ISBN 9781779224002
Pages 278
Dimensions 229 x 152mm
Published 2021
Publisher Weaver Press, Zimbabwe
Format Paperback

Fending for Ourselves

Youth in Zimbabwe, 1980-2020

edited by Rory Pilossof

Zimbabwe celebrated its independence just over 40 years ago. While the nation is no longer young, its population certainly is: over 60% are under the age of 35. Understanding youth perspectives and experiences is therefore vitally important. Fending for Ourselves reviews the recent histories and realities of youths in Zimbabwe, offering a distinguished range of authors exploring issues of education, employment and work, the urban experience, involvement in the informal economy, mental health, and political activity. Importantly, the collection examines successive generations of youth in Zimbabwe to show how ideas, experiences and reactions to the social, political, and economic context have shifted over time.

Many of the issues affecting youth over the past 40 years have been traumatic and distressing – physical and mental abuse, declining employment and educational opportunities, poverty, ill-health and loss of hope – but this collection underlines the agency and resilience of Zimbabwe’s young people, and how they have found ways to navigate the political, social, and economic terrains they occupy.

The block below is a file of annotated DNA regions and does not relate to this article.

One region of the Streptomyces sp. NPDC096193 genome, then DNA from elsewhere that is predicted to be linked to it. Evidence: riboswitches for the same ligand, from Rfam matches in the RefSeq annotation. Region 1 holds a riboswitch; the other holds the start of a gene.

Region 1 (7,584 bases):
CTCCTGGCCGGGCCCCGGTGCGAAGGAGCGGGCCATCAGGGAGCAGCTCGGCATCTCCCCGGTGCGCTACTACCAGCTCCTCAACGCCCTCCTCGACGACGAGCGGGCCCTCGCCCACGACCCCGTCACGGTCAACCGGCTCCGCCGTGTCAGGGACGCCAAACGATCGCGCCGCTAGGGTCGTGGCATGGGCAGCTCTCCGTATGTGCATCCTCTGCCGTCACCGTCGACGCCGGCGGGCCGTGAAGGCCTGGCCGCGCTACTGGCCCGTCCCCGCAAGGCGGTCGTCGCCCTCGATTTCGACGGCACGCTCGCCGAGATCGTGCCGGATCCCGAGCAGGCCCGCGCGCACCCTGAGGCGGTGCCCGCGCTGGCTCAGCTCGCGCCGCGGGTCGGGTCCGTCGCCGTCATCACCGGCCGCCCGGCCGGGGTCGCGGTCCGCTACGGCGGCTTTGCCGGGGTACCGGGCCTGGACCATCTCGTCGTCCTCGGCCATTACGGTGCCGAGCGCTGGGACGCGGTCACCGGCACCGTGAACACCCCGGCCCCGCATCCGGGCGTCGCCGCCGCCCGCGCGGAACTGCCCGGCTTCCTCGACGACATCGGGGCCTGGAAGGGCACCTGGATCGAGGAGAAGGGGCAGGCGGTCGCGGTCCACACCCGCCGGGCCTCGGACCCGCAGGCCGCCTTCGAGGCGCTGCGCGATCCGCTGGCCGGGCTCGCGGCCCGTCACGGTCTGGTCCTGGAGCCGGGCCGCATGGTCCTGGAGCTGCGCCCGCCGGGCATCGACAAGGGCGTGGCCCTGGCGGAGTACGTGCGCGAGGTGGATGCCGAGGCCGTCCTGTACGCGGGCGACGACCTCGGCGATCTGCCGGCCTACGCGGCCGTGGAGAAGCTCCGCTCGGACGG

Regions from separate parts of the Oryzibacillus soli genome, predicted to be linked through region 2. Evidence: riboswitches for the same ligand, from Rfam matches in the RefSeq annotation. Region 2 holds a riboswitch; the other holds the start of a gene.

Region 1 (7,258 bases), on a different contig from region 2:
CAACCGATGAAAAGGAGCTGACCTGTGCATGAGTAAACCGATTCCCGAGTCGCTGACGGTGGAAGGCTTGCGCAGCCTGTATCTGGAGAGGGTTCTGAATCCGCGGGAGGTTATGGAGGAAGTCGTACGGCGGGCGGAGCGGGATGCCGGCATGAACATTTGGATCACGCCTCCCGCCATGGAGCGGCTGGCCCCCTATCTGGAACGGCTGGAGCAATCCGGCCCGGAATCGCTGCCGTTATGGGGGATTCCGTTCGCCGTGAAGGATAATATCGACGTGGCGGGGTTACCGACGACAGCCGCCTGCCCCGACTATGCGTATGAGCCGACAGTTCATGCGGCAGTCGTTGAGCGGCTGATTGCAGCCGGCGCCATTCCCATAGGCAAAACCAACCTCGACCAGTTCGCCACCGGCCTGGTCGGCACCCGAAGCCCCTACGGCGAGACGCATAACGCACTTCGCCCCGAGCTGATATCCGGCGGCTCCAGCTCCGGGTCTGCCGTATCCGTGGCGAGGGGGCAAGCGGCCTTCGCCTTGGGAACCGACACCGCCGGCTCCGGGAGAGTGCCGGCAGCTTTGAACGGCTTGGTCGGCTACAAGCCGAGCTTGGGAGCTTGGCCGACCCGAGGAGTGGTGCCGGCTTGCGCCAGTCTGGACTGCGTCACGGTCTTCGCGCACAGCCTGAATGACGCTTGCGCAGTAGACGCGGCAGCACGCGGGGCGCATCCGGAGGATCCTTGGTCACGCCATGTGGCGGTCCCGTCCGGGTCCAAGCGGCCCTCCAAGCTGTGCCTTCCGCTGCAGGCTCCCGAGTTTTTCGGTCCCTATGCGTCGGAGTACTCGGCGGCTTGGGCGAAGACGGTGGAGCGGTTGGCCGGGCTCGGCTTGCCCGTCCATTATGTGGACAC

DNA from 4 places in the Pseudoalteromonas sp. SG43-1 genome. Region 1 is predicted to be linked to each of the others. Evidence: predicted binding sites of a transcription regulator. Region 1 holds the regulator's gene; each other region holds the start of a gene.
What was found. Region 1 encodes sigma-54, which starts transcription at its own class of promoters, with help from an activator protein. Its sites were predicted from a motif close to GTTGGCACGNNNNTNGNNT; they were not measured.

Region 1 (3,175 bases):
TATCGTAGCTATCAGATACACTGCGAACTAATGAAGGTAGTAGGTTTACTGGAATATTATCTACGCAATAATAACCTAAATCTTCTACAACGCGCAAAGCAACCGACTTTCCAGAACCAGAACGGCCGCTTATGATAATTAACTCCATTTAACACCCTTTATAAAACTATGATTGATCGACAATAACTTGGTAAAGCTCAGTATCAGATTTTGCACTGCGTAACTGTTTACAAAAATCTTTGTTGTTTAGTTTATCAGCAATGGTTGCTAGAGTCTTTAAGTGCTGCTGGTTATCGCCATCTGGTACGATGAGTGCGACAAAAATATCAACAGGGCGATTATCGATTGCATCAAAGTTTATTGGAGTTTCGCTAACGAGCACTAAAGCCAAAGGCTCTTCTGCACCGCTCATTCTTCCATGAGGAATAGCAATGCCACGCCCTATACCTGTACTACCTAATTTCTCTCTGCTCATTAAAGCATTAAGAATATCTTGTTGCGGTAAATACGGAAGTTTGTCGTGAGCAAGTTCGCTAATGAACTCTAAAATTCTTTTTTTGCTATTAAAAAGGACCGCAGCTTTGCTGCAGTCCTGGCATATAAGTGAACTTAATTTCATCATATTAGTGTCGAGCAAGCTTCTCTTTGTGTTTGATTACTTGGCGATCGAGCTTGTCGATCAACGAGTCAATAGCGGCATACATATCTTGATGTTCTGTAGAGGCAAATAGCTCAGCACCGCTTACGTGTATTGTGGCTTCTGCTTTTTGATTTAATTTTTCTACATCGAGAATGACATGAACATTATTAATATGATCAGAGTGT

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Reviews

‘Currently there is no dedicated collection on the youth experience in Zimbabwe; this book will be an important contribution to closing this gap in the scholarship.’

Godfrey Kanyenze, Director, The Labour and Development Research Institute of Zimbabwe.

‘Marginalised youth left to fend for themselves on the fringes of society are often afflicted emotionally, psychologically and physically in ways that are overlooked not only by themselves but by society as a whole. Fending for Ourselves helps us to understand where and how interventions need to be made to offer support to our future leaders, future citizens.’

Thoko Matshe, feminist and human rights activist

About the Editor

Rory Pilossof

Rory Pilossof is a member of the International Studies Group at the University of the Free State. His main research areas are land, labour, and belonging in southern Africa. His publications include The Unbearable Whiteness of Being: Farmers’ Voices from Zimbabwe and (with Andrew Cohen) Labour and Economic Change in Southern Africa c.1900-2000: Zimbabwe, Zambia and Malawi.